American life expectancies are growing, retirement plans are dwindling and work is becoming less physical and more automated. It all adds up to this: American’s aren’t giving up the ghost; nor are they giving up work—even if their 85.
It not sound like the dreamiest way to enjoy your ‘golden’ years, but America’s work force is getting older, and increasingly those who thought of sunning themselves in Florida with zero obligations are finding that they still need a paycheck, or simply don’t feel like exiting the labor pool because it’s boring.
A total of 225,000 Americans aged 85 or even older have been working over the past year. In other figures, that means that 4.4 percent of the 85-or-older population is working. It’s nearly double the number of workers in that age group from 2006, right before the recession.
It’s a new record, and possibly a new trend, based on numbers the Washington Post crunched using U.S. census data from 2001 through 2016.
It’s even more poignant when you consider that, according to WP, as many as 3,000 85+-year-olds may be truck drivers. Others continue to do hard physical labor as farmers, while some opt for something easier, like crossing guard or Sam’s Club greeter.
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While expanded life expectancies and the desire to keep working to have something certainly play a role in this demographic labor force change, much of it is out of financial necessity.
The future of social security isn’t looking too bright. Related: This Tiny Island Is The First Blockchain Nation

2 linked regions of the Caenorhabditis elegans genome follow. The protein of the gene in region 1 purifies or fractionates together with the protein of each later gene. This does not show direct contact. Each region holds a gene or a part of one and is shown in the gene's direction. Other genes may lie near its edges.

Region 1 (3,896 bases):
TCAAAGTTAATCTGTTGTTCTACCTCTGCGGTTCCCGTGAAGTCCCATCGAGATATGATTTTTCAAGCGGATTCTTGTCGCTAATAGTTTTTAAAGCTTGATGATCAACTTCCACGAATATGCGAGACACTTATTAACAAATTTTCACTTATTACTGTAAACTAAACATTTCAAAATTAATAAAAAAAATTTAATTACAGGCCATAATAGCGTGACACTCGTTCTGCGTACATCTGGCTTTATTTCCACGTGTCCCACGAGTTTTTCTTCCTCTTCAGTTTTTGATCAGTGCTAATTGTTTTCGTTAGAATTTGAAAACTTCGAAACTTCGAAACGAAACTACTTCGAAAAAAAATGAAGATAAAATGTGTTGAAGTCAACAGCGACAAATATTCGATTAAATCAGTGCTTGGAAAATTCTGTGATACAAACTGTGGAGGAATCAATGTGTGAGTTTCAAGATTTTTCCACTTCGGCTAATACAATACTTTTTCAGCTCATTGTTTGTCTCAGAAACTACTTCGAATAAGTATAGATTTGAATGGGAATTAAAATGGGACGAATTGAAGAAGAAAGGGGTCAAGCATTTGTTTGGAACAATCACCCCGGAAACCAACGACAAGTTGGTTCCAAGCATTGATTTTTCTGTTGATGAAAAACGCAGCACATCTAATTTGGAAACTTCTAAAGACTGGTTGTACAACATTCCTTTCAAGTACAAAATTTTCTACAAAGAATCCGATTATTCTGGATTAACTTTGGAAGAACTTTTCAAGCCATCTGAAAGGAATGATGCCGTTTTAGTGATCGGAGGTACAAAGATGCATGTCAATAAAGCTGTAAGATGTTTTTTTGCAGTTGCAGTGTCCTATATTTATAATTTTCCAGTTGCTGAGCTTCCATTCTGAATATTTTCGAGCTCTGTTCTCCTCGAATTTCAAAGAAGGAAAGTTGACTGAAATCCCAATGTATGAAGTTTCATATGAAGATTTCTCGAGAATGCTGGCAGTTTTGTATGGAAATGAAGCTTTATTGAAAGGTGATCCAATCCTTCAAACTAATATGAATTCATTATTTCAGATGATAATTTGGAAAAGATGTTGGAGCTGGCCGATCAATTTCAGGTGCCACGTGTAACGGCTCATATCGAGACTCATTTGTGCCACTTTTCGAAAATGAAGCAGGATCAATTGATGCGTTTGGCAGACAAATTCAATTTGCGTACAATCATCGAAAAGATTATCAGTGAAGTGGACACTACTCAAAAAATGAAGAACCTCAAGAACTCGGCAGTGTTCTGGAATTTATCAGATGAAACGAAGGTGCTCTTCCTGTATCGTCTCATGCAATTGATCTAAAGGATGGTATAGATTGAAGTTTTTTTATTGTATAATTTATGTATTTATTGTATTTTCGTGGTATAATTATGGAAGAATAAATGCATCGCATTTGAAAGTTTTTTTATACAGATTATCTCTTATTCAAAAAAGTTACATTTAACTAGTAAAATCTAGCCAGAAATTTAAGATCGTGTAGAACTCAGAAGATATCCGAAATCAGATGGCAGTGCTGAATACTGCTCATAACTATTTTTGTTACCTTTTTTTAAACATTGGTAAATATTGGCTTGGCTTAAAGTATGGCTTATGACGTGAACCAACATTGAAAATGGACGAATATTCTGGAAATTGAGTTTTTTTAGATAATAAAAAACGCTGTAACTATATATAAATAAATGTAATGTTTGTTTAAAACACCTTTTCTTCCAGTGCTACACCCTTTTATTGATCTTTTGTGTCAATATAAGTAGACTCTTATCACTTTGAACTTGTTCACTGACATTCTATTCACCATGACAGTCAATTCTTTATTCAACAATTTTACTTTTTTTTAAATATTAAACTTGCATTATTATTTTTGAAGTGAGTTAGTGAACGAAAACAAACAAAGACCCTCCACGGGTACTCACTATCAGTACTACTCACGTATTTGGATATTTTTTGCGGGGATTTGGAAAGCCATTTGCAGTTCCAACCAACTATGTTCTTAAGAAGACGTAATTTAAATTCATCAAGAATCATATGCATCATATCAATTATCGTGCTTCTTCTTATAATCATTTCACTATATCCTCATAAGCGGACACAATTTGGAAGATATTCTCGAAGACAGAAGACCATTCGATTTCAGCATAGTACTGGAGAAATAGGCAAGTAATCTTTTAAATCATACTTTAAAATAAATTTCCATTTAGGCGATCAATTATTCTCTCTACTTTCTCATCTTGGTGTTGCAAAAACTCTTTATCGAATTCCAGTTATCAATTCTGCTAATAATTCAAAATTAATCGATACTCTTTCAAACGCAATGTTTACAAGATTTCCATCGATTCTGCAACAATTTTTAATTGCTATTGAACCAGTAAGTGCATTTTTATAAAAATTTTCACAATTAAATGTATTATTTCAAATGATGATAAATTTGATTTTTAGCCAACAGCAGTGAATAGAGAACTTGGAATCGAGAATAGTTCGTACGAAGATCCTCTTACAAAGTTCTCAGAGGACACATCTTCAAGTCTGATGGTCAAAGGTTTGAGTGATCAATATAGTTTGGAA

As Safehaven noted in early June, for the first time in more than three decades, Social Security costs will outstrip income and force the government to dip it’s fingers into the $3-trillion trust fund in order to pay pensions. That hasn’t happened since 1982. Eventually, it could dry up.
U.S. state pension funds need at least $4 trillion to pay benefits they promised government workers and they only have $2.6 trillion, so filling in the massive and growing funding gap might mean getting a lot riskier with investments.
According to the Census Bureau, by 2060, the U.S. population will top 400 million, and while all age groups will see an increase, the group over 65 years of age will nearly double in size and account for more than half of the entire population expansion.
By that’s 2060. By 2040, the 65-and-olders will be more dominant than the 18-and-unders.
That’s far too many people not to stay in the labor force.
A recent study called “The Power of Working Longer” by Cornerstone Research’s Gila Brohnstein, Financial Engine’s Jason Scott, Stanford University’s John Shoven and Mason University’s Sita Slavov suggests that working longer pays off enormously.
And the key is this graph:
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And if America is ageing, Europe is even further along in years.
Europe already has the largest population of pensioners in the world, and it is still growing.
According to the EU data agency, 42 out of every 100 workers in Europe are aged 65 or older and not working. By 2060, this will increase to a whopping 65 per 100 people. By comparison, in the U.S. there 24 non-working people 65 or over per 100 workers, according to the WSJ, citing the Bureau of Labor Statistics.
The Western world may be getting too old to afford mass retirement and employers will have to respond by making the workplace fit for the senior influx.
By Fred Dunkley for Safehaven.com
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